Expensive or Not, Amazon Shares Are a Long-Term Bet on Bezos

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At the start of 2001, investors in Amazon (AMZN) -- a Web retailer known mostly for hawking books at the time – were rocked when Lehman Brothers raised the prospect of bankruptcy for the upstart because of liquidity concerns. Nearly a decade later, Lehman has vanished. But Amazon has transformed the face of online retailing and is angling to do the same to industries spanning from electronic books to the delivery of computing power.%%DynaPub-Enhancement class="enhancement contentType-HTML Content fragmentId-1 payloadId-61603 alignment-right size-small"%%The company seems off to a good start. On Christmas Day, customers bought more books for Amazon's hit Kindle e-reader than physical copies for the first time ever, the retailer reported on Saturday. Strong Kindle sales followed a holiday shopping season during which an ever-increasing number of customers flocked online to make purchases. But despite the high-profile wins, investors continue to wrestle with the stock's lofty valuation when making investment decisions.

A Lumpy but Revealing Metric

Amazon shares are now trading around $138, a steep 54 times forward earnings. By comparison, other companies in the S&P 500 are trading at about a 20 multiple. So, it's understandable that investors might get sticker shock. But valuing Amazon is tricky because the company emphasizes free cash flow in its operations, along with more standard metrics such as earnings per share.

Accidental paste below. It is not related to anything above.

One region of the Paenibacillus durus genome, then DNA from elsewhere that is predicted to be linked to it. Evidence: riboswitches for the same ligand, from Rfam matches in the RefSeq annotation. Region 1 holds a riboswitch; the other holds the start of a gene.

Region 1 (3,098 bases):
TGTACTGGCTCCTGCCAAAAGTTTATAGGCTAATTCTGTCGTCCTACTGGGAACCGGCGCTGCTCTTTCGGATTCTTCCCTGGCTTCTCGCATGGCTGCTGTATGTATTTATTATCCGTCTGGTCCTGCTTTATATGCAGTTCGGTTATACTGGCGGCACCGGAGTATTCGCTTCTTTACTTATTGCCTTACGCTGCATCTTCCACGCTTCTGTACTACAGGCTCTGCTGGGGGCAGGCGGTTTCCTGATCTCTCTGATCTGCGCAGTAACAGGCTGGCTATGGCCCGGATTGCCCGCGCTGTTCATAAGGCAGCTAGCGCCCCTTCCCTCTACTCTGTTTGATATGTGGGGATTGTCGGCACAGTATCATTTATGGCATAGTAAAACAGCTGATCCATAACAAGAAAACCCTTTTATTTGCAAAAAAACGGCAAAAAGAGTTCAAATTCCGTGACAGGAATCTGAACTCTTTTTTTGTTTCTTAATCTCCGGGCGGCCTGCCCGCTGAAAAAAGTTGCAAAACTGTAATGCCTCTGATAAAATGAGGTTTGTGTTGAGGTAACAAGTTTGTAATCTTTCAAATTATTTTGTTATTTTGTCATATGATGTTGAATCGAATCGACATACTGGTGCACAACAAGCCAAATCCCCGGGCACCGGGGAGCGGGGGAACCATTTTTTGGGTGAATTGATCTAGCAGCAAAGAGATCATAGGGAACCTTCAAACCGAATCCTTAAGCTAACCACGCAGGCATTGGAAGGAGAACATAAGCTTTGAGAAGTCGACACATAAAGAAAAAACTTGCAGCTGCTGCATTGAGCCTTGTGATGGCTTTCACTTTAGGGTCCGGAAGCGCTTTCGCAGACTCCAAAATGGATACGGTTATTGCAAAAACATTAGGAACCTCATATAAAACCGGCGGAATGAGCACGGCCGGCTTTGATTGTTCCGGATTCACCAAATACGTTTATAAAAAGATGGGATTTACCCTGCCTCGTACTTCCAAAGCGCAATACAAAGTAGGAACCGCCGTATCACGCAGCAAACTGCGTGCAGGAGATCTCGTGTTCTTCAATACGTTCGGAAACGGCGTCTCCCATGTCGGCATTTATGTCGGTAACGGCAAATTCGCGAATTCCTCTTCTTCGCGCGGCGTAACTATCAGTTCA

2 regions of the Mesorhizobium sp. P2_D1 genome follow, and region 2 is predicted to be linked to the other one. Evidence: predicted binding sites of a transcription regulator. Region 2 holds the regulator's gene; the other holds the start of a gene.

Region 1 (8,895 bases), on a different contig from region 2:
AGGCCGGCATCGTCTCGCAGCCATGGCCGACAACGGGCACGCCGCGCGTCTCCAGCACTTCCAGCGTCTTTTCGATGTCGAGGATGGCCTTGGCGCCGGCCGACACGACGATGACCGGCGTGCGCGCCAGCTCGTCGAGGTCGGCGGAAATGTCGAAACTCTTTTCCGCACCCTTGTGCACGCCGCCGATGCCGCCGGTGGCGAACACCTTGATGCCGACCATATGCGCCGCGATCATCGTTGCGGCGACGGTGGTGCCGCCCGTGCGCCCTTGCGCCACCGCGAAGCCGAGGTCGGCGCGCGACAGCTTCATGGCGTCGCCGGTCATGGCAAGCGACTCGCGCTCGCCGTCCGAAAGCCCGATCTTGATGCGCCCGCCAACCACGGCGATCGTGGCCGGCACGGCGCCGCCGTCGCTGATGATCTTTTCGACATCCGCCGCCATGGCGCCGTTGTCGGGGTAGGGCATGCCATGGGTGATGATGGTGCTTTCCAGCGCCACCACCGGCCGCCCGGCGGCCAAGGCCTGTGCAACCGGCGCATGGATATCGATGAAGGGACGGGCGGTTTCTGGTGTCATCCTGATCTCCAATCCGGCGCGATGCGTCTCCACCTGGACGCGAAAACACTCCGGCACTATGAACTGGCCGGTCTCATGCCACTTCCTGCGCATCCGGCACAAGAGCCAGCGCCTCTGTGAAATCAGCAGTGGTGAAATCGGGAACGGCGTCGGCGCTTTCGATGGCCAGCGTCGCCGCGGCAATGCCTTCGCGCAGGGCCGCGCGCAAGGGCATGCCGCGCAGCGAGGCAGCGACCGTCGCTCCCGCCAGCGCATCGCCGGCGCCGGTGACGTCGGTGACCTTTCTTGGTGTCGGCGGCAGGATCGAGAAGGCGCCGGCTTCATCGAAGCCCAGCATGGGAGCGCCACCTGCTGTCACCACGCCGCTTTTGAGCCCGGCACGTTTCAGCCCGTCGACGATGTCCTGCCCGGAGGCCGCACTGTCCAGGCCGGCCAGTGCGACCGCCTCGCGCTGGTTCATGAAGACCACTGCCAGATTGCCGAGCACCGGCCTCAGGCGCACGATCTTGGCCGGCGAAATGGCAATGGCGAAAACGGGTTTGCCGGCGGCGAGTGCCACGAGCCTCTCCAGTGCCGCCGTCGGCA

Free cash flow -- the amount of cash a company throws off after covering the costs of running the business -- is often much lumpier than generally accepted earnings measures, which smooth out components like depreciation costs. But the metric is closely watched by legendary investors such as Warren Buffett, who consider it a revealing gauge of a company's health.

And Amazon shares seem much more reasonably priced using this measure. The stock trades at between 20 and 25 times free cash flow. That's in line with the prices of other retailers, despite Amazon's much stronger growth potential, according to Citigroup (C) analyst Mark Mahaney. He points to the copious free cash flow as the "real valuation support" for the stock, and he has a $170 price target on it.

How Long Can Bezos Keep it Up?

But while Amazon's financial metrics are frequently dissected, investing in the company may ultimately be a bet on CEO Jeff Bezos's ability to keep it growing at a blistering pace. According to Citigroup's "Double-Double" thesis, for example, the online retail sales -- currently at 7% of total retail sales -- could double over the next 10 years, and Amazon's portion of these sales could also double, to 20%.

Bezos seems well aware of the massive expectations riding on him and is notable for his focus on the long term. Most CEOs seem revved up for their quarterly earnings calls, seeing them as opportunities to spin investors and manage Wall Street's expectations. But Amazon's quarterly earnings calls are generally dry affairs, often with only limited participation from Bezos.

"I always tell people, if we have a good quarter it's because of the work we did three, four and five years ago," he said in a recent interview with Newsweek magazine. "It's not because we did a good job this quarter."

As Amazon braces for increased competition with the likes of Wal-Mart Stores (WMT) and Apple (AAPL), Bezos will have a lot of that long-term planning to do. But investors considering a bet on Amazon should look beyond just a few numbers like this year's anticipated earnings when gauging the company's odds of success.
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